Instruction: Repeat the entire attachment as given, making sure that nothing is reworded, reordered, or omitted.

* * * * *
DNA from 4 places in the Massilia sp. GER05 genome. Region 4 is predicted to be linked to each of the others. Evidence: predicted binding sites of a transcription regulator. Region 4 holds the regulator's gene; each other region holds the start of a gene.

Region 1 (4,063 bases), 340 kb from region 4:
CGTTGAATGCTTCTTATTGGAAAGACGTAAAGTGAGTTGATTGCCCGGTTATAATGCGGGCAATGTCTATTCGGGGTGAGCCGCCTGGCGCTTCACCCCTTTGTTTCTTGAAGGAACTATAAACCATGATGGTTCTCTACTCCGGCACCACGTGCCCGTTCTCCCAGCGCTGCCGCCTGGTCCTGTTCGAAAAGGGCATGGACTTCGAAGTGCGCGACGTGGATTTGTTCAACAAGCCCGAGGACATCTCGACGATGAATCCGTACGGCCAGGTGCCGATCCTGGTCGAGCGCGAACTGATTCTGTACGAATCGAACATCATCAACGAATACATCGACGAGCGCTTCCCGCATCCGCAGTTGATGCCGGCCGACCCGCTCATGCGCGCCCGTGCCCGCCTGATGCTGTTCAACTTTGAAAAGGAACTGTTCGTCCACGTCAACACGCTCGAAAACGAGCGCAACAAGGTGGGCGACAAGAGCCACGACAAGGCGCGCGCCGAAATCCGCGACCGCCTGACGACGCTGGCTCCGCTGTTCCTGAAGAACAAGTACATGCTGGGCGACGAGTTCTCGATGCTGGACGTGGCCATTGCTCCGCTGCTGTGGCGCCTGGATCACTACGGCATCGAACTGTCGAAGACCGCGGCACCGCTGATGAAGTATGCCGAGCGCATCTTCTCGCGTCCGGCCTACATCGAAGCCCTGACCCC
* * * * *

DNA from 4 places in the Massilia sp. GER05 genome. Region 4 is predicted to be linked to each of the others. Evidence: predicted binding sites of a transcription regulator. Region 4 holds the regulator's gene; each other region holds the start of a gene.

Region 1 (4,063 bases), 340 kb from region 4:
CGTTGAATGCTTCTTATTGGAAAGACGTAAAGTGAGTTGATTGCCCGGTTATAATGCGGGCAATGTCTATTCGGGGTGAGCCGCCTGGCGCTTCACCCCTTTGTTTCTTGAAGGAACTATAAACCATGATGGTTCTCTACTCCGGCACCACGTGCCCGTTCTCCCAGCGCTGCCGCCTGGTCCTGTTCGAAAAGGGCATGGACTTCGAAGTGCGCGACGTGGATTTGTTCAACAAGCCCGAGGACATCTCGACGATGAATCCGTACGGCCAGGTGCCGATCCTGGTCGAGCGCGAACTGATTCTGTACGAATCGAACATCATCAACGAATACATCGACGAGCGCTTCCCGCATCCGCAGTTGATGCCGGCCGACCCGCTCATGCGCGCCCGTGCCCGCCTGATGCTGTTCAACTTTGAAAAGGAACTGTTCGTCCACGTCAACACGCTCGAAAACGAGCGCAACAAGGTGGGCGACAAGAGCCACGACAAGGCGCGCGCCGAAATCCGCGACCGCCTGACGACGCTGGCTCCGCTGTTCCTGAAGAACAAGTACATGCTGGGCGACGAGTTCTCGATGCTGGACGTGGCCATTGCTCCGCTGCTGTGGCGCCTGGATCACTACGGCATCGAACTGTCGAAGACCGCGGCACCGCTGATGAAGTATGCCGAGCGCATCTTCTCGCGTCCGGCCTACATCGAAGCCCTGACCCC